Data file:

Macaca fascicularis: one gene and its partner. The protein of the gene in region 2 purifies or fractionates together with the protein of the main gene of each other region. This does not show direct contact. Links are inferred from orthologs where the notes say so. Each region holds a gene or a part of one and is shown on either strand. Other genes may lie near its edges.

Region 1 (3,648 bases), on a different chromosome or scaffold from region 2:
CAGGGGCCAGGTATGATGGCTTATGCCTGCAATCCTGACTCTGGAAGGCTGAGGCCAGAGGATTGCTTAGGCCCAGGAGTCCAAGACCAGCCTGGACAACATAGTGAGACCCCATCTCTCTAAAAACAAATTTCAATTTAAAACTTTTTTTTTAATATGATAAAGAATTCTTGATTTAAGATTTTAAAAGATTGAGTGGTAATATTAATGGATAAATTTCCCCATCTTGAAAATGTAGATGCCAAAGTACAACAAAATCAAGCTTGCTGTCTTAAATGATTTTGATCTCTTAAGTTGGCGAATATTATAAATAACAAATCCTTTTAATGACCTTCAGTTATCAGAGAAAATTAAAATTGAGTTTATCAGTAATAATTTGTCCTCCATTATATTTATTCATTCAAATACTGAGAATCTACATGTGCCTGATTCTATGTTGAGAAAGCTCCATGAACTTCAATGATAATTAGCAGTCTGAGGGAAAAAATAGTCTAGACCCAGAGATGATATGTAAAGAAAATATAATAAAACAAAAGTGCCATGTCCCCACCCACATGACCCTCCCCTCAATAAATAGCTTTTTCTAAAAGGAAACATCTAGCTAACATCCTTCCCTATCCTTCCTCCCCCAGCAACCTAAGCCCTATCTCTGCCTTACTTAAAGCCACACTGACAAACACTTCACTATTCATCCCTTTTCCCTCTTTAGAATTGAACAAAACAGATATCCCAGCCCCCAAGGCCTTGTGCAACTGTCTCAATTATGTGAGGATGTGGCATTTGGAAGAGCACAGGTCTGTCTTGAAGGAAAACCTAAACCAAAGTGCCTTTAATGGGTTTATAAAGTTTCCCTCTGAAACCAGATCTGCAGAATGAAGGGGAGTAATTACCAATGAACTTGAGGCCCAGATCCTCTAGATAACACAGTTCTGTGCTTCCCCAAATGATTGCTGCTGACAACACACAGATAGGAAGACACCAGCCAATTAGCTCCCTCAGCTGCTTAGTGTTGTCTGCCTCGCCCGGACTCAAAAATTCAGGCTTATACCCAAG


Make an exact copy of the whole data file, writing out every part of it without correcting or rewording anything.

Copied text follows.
Macaca fascicularis: one gene and its partner. The protein of the gene in region 2 purifies or fractionates together with the protein of the main gene of each other region. This does not show direct contact. Links are inferred from orthologs where the notes say so. Each region holds a gene or a part of one and is shown on either strand. Other genes may lie near its edges.

Region 1 (3,648 bases), on a different chromosome or scaffold from region 2:
CAGGGGCCAGGTATGATGGCTTATGCCTGCAATCCTGACTCTGGAAGGCTGAGGCCAGAGGATTGCTTAGGCCCAGGAGTCCAAGACCAGCCTGGACAACATAGTGAGACCCCATCTCTCTAAAAACAAATTTCAATTTAAAACTTTTTTTTTAATATGATAAAGAATTCTTGATTTAAGATTTTAAAAGATTGAGTGGTAATATTAATGGATAAATTTCCCCATCTTGAAAATGTAGATGCCAAAGTACAACAAAATCAAGCTTGCTGTCTTAAATGATTTTGATCTCTTAAGTTGGCGAATATTATAAATAACAAATCCTTTTAATGACCTTCAGTTATCAGAGAAAATTAAAATTGAGTTTATCAGTAATAATTTGTCCTCCATTATATTTATTCATTCAAATACTGAGAATCTACATGTGCCTGATTCTATGTTGAGAAAGCTCCATGAACTTCAATGATAATTAGCAGTCTGAGGGAAAAAATAGTCTAGACCCAGAGATGATATGTAAAGAAAATATAATAAAACAAAAGTGCCATGTCCCCACCCACATGACCCTCCCCTCAATAAATAGCTTTTTCTAAAAGGAAACATCTAGCTAACATCCTTCCCTATCCTTCCTCCCCCAGCAACCTAAGCCCTATCTCTGCCTTACTTAAAGCCACACTGACAAACACTTCACTATTCATCCCTTTTCCCTCTTTAGAATTGAACAAAACAGATATCCCAGCCCCCAAGGCCTTGTGCAACTGTCTCAATTATGTGAGGATGTGGCATTTGGAAGAGCACAGGTCTGTCTTGAAGGAAAACCTAAACCAAAGTGCCTTTAATGGGTTTATAAAGTTTCCCTCTGAAACCAGATCTGCAGAATGAAGGGGAGTAATTACCAATGAACTTGAGGCCCAGATCCTCTAGATAACACAGTTCTGTGCTTCCCCAAATGATTGCTGCTGACAACACACAGATAGGAAGACACCAGCCAATTAGCTCCCTCAGCTGCTTAGTGTTGTCTGCCTCGCCCGGACTCAAAAATTCAGGCTTATACCCAAG